It’s kids as young as six who are most avidly watching demonstrations taking place throughout the day. “Fur handling is an art,” says Pete Wise of the North American Wild Fur Shippers Council. He’s demonstrating how to skin a beaver – something a pro can do “in 78 seconds,” he says. He shows various take the full value offered by Decesco techniques to prepare lynx and mink pelts, including using traditional skinning tools like moose ribs. “Waste nothing,” he says, drawing an “ooohh” from the crowd as he squeezes oil from a gland. “Put it in trees to attract more game.” Every year, thousands of dollars are lost due to improperly handled fur, so throughout the Fur Table there’s an emphasis on improving pelt preparation – everything from using the proper size of trap or snare to drying, brushing, stretching and storing. “You can ruin a prime fur by mishandling it, or get more money from a well-prepared mediocre fur,” says Wise. Even the buyers take the time to show trappers how they could have better finished their pelts, for instance by trimming around a wolverine’s paws.

In the meantime, along the back of the hall, rows of booths and tables offer discounted trapping supplies, wire snares, various sizes of “forming” boards for stretching and finishing pelts, and smelly animal lures like Marten Magic, which reeks like a skunk. Vendors are selling handmade beaded moccasins, mitts and purses. A trap-setting demonstration draws a stampede of kids, and several boys wearing Davy Crockett hats cradle traps handed out by Manitoba Hydro. Also on display are prizes donated by the local Canadian Tire and Giant Tiger stores – the winner of the wolf-calling competition walks away with a giant Christmas turkey. And, for good measure, one booth is even offering flu shots.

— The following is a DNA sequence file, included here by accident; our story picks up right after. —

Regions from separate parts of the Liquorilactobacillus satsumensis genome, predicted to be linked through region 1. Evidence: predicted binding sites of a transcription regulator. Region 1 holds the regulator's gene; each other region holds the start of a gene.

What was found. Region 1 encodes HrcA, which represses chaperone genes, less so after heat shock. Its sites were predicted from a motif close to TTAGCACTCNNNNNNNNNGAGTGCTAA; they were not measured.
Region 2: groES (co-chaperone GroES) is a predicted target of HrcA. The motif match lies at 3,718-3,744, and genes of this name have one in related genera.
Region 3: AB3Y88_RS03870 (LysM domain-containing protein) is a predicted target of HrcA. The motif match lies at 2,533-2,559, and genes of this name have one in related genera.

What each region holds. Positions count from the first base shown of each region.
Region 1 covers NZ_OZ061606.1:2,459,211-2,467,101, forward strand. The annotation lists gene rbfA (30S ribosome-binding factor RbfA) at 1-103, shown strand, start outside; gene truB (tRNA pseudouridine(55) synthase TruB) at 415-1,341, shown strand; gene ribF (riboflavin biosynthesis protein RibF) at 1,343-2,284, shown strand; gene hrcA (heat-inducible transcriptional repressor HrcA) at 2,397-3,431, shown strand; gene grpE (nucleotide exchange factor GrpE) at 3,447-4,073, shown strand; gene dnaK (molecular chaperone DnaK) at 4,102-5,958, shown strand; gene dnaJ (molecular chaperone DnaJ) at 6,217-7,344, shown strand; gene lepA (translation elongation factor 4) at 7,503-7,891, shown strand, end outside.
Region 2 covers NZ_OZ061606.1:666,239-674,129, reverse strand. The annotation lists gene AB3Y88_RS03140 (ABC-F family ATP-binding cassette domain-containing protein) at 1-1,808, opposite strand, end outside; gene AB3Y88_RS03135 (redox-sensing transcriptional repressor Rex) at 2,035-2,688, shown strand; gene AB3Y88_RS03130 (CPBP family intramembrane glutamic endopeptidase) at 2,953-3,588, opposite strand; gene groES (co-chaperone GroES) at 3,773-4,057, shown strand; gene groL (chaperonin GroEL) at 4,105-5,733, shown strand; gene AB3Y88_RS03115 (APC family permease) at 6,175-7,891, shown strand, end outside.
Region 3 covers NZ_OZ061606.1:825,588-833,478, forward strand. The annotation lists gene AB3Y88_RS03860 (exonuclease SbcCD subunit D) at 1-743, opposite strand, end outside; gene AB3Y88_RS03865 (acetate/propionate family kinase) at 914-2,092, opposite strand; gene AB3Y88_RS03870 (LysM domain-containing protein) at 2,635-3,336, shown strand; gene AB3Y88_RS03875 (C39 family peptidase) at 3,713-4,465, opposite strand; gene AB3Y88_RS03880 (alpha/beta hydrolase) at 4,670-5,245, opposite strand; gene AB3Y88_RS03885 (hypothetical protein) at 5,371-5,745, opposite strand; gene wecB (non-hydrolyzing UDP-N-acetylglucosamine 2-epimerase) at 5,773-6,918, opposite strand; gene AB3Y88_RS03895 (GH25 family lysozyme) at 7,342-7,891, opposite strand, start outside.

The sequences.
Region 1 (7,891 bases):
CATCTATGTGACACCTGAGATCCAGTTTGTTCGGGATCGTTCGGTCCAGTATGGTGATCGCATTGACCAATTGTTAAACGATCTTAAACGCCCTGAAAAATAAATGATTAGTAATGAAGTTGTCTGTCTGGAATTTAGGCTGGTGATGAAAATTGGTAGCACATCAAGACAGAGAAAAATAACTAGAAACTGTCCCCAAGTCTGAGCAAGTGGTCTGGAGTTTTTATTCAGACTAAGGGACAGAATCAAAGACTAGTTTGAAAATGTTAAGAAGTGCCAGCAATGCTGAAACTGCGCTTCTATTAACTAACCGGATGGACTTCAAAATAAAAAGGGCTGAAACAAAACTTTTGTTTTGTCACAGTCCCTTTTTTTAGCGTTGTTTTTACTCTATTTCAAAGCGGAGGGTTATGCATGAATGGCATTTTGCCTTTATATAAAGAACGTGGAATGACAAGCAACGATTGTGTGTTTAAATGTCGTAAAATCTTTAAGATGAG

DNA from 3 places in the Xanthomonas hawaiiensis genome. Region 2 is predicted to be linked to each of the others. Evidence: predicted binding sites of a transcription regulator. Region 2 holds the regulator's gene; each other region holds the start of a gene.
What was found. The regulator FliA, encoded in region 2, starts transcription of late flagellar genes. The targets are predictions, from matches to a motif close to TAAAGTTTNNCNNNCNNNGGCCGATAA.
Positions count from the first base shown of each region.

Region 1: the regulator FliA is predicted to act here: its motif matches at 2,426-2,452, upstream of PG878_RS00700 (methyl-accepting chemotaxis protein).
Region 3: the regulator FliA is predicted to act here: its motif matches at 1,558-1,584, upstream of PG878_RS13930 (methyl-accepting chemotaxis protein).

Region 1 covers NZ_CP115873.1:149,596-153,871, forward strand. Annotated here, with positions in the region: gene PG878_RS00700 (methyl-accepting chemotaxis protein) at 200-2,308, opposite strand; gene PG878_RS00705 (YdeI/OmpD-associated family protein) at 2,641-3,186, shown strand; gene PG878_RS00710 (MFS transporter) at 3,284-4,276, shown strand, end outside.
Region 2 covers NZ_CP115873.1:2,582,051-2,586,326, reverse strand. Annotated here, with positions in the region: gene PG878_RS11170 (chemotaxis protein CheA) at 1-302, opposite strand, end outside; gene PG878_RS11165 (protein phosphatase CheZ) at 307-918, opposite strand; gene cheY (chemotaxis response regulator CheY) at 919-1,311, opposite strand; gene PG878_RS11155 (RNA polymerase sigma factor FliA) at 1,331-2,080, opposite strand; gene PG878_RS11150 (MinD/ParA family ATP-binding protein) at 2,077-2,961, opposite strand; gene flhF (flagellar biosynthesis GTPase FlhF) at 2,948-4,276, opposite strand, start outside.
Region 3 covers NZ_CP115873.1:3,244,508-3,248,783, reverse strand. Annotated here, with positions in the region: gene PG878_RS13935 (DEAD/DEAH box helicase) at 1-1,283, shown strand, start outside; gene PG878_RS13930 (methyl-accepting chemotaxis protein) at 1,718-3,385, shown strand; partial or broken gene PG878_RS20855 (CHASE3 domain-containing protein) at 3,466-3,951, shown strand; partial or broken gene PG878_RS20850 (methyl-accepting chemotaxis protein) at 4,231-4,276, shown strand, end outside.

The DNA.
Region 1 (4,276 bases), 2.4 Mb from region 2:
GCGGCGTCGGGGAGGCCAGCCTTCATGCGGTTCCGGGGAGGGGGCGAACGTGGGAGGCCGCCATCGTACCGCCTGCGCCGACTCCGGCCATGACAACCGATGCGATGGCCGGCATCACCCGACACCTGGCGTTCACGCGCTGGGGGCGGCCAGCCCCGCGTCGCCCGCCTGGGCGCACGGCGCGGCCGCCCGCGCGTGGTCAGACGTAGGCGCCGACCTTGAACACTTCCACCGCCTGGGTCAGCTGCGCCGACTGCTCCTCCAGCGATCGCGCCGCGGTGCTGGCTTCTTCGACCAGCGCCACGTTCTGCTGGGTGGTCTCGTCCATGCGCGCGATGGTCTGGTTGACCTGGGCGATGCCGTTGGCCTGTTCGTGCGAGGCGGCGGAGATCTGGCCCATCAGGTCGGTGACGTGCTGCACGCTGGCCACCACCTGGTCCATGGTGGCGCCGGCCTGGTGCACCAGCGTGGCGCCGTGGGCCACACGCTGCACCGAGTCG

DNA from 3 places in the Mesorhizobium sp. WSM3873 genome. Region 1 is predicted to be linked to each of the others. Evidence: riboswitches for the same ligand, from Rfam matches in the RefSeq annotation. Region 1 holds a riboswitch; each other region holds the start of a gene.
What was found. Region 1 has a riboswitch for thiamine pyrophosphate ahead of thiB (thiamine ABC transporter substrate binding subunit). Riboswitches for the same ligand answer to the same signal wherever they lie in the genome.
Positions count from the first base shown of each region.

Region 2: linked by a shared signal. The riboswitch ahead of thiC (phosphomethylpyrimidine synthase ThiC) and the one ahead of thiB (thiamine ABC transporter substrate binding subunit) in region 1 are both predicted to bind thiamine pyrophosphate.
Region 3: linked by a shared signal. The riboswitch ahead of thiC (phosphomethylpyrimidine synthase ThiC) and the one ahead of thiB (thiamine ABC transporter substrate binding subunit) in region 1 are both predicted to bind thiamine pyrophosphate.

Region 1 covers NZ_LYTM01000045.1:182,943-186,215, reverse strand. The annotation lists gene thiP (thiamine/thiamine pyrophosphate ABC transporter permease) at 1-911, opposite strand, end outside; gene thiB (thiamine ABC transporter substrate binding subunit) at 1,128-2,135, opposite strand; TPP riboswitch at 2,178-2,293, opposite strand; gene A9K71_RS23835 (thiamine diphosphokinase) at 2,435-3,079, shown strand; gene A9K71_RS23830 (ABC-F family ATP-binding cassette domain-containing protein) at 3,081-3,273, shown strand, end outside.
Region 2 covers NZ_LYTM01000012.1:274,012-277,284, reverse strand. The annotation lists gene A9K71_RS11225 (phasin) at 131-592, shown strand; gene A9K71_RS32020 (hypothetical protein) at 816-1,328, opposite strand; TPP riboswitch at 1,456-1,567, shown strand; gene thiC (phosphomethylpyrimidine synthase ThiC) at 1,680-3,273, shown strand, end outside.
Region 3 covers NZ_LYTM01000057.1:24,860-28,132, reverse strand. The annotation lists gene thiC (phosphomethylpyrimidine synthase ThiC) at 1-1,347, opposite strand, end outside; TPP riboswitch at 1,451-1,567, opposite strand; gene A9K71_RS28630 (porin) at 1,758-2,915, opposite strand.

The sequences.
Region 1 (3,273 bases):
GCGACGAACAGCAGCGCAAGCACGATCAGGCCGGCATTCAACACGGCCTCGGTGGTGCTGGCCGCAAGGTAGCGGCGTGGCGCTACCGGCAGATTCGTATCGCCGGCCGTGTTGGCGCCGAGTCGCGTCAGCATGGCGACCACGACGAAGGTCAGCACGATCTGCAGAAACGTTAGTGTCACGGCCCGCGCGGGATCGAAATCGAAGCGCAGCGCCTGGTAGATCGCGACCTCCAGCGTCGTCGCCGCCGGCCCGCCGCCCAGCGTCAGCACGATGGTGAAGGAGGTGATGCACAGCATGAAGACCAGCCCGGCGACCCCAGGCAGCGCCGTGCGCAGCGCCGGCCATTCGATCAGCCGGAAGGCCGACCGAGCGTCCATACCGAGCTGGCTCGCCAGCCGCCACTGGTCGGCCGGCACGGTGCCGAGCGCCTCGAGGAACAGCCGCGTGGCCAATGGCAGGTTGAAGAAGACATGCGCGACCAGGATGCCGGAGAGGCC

“I can’t believe the quality of furs this year,” dealer Bruno Decesco says in a strong Italian accent as he examines a stack of fisher pelts. “The environment has been good. I haven’t seen animals this healthy in 40 years.” Decesco left Italy as a teenager and by 1958 was working in Northern Manitoba, mostly on mine and dam construction. He ended up buying six taxis in Leaf Rapids in the early 1970s. “We would pick up trappers coming in from the bush carrying huge bags of fur. We called them Santa Clauses on the taxi radio,” he laughs. But he noticed that they were selling
their furs to the Hudson Bay Company “for nothing,” so he began buying the pelts himself. Then he would ship them to Winnipeg, getting a good price for both the trappers and himself. For 30 years he was the only independent fur dealer in Northern Manitoba; now, he says, there are more than 100.

Suddenly, there’s a commotion down the table. Wayne Lavallee and his son, Wayne Lavallee Jr., are unloading 55 beaver, 33 marten, 21 ermine, 20 fisher, 20 mink, plus everything from muskrats to racoons. Their lot covers four full tables; they trapped it all since October 15. “They worked the bush hard for this,” says an impressed Jason White of the North West Company. In the end, they accept an offer of $7,800 and watch happily as their salary for months of toil is counted out before them.

By closing time at 5 p.m., nearly 100 trappers are still waiting to sell their furs. They’ll be back tomorrow morning, and by the close of the Fur Table on the second day, more than $683,000 will have changed hands – the highest amount paid out at the Fur Table in more than 30 years. Over at the malls, where goods are being snapped up so fast that managers are helping restock the shelves, crowds of shoppers are pushing heaped carts across the packed parking lots. In the darkness, truck beds are piled high with furniture, appliances, toys and construction material. Snowmobiles are roped down on trailers. Then, one by one, the laden trucks join a line of traffic disappearing in a shroud of steam down the road, headed for far flung trapping outposts with names like York Landing, Cross Lake and Thicket Portage.